From state parks to fancy RV resorts, there are all kinds of camping options in and around New River Gorge National Park. Below we’ve listed some of our favorite options.
National Park Primitive Campgrounds
The NPS actually runs many primitive campgrounds throughout the park. All of these are totally free to use, and a few allow RV camping, meaning you could stay in New River Gorge National Park in your rig without paying a dime.
Unfortunately, we couldn’t find a primitive campground that could fit our rig, so if your RV is longer than about 30 feet, you will need to look elsewhere. Still, I wanted to mention this for the van lifers and small RV owners out there who don’t mind camping without amenities.
The Outpost at New River Gorge
Looking for something for a bigger RV? Prefer to stay somewhere with hookups? The Outpost at New River Gorge might just be your spot!
This campground has tent sites, cabins, and RV sites with both partial and full hookups. Restrooms with showers are available, as is a clubhouse. The best part? The campground is just minutes from the national park!
Prefer the comforts offered by a traditional hotel? As mentioned above, there are quite a few lovely hotels in the town of Beckley. The two below are wonderful choices.
Tru by Hilton Beckley is a favorite Beckley hotel for a reason. The property offers free parking and free Wi-Fi and is even pet-friendly. There are a variety of rooms available, so finding one that suits your needs is no problem. You are also surrounded by great places to eat, and the drive to the park is a short and easy one.
Another great Beckley hotel, Hampton Inn Beckley, offers a swimming pool, gym, and pet-friendly rooms. The business center is perfect for those who need to get work done during their trip, and the included breakfast buffet is the ideal way to start your day. Of course, you’ll also love the location near dining, shopping, and the national park!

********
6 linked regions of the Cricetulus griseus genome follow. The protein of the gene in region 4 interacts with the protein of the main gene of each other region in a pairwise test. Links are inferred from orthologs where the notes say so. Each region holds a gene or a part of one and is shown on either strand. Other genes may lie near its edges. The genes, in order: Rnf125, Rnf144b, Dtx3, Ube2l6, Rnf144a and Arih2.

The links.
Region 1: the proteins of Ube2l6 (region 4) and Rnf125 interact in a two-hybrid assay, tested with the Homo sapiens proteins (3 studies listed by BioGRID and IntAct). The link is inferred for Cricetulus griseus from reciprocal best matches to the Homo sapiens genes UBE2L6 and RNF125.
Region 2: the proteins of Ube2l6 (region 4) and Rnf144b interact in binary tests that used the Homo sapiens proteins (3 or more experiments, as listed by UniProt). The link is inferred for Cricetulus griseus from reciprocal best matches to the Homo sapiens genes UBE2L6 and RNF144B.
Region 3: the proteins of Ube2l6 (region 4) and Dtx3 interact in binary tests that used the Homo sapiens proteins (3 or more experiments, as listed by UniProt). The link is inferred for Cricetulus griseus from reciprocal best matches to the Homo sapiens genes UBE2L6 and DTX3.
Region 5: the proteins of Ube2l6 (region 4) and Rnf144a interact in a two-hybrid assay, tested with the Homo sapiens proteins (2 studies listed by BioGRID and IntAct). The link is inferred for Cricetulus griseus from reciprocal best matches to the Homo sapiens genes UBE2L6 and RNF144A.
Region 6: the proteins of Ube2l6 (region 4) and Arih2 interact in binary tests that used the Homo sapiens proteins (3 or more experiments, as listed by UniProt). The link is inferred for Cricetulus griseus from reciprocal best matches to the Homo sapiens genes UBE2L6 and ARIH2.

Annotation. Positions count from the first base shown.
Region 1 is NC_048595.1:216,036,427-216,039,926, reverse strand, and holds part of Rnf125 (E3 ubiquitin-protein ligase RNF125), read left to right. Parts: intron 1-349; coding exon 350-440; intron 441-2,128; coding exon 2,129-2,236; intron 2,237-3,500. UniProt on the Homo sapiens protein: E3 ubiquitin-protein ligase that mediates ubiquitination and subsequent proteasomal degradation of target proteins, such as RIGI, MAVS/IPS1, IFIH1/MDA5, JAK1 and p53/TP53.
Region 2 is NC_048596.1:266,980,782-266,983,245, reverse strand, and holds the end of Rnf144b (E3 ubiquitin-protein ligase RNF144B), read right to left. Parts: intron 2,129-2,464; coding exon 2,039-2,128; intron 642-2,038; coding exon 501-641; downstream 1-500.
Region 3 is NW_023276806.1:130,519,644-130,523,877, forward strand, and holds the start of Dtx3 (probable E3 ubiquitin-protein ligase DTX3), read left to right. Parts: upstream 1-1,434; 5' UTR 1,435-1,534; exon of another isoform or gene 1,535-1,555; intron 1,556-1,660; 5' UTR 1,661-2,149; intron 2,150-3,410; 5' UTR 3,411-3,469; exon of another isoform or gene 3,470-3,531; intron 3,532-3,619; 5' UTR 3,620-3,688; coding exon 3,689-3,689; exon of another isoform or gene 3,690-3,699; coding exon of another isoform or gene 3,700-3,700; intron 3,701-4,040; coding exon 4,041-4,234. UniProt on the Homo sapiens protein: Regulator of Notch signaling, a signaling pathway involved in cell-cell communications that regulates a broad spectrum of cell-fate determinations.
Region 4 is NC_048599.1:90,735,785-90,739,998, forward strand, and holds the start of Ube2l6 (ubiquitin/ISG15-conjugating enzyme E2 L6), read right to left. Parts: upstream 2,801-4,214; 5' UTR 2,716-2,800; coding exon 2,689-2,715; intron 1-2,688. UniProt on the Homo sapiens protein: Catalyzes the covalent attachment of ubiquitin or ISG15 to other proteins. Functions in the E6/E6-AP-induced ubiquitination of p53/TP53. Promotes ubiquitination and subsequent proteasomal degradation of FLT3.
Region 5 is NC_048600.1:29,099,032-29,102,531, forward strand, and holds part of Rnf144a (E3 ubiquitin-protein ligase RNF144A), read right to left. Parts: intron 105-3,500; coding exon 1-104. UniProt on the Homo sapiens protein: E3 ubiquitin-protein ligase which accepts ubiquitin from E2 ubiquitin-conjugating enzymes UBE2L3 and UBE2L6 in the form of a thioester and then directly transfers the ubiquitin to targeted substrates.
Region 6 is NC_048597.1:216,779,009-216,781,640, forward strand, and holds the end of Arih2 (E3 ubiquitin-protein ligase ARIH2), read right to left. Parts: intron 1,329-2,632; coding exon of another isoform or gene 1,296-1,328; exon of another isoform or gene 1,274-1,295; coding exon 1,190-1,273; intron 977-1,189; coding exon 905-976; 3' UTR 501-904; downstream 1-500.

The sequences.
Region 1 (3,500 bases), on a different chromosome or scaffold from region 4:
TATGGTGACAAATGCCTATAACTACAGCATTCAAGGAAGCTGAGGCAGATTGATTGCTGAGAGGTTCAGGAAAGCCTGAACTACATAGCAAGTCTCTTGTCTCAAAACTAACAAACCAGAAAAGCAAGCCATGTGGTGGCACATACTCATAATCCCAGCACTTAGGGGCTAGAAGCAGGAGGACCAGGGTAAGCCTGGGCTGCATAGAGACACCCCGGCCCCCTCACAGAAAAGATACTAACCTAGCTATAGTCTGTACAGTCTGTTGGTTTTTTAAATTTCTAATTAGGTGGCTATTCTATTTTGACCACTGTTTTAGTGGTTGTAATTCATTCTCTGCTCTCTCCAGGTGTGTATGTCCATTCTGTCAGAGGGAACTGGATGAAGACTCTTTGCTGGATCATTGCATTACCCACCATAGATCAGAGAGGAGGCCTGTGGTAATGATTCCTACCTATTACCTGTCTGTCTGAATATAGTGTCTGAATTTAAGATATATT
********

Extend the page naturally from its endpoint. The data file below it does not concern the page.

Vacation Rental Properties
Those who want to spread out might want to have an entire home to themselves. In this case, a rental home is the best option. We really like the two rental properties listed below.
Want to fully immerse yourself in the beauty of the area? Why not stay right on the river at this lovely riverfront cabin?
This cabin sleeps up to 8 people so that you can bring the whole family. A fireplace is included for those chilly nights, and the bathroom and kitchen are fully stocked. Games and books are available for entertainment purposes, and the national park is just minutes away when you want to get active.
Last but not least, we must mention this 3-bedroom cottage. This little house is also situated on the riverfront and offers sleeping space for up to 8 guests. There is a covered front porch with a river view, as well as a screened-in patio where you can enjoy bug-free cookouts.
Ready to experience New River Gorge National Park and Preserve for yourself? Book your lodging today, pack your bags, and get ready for an incredible outdoor adventure!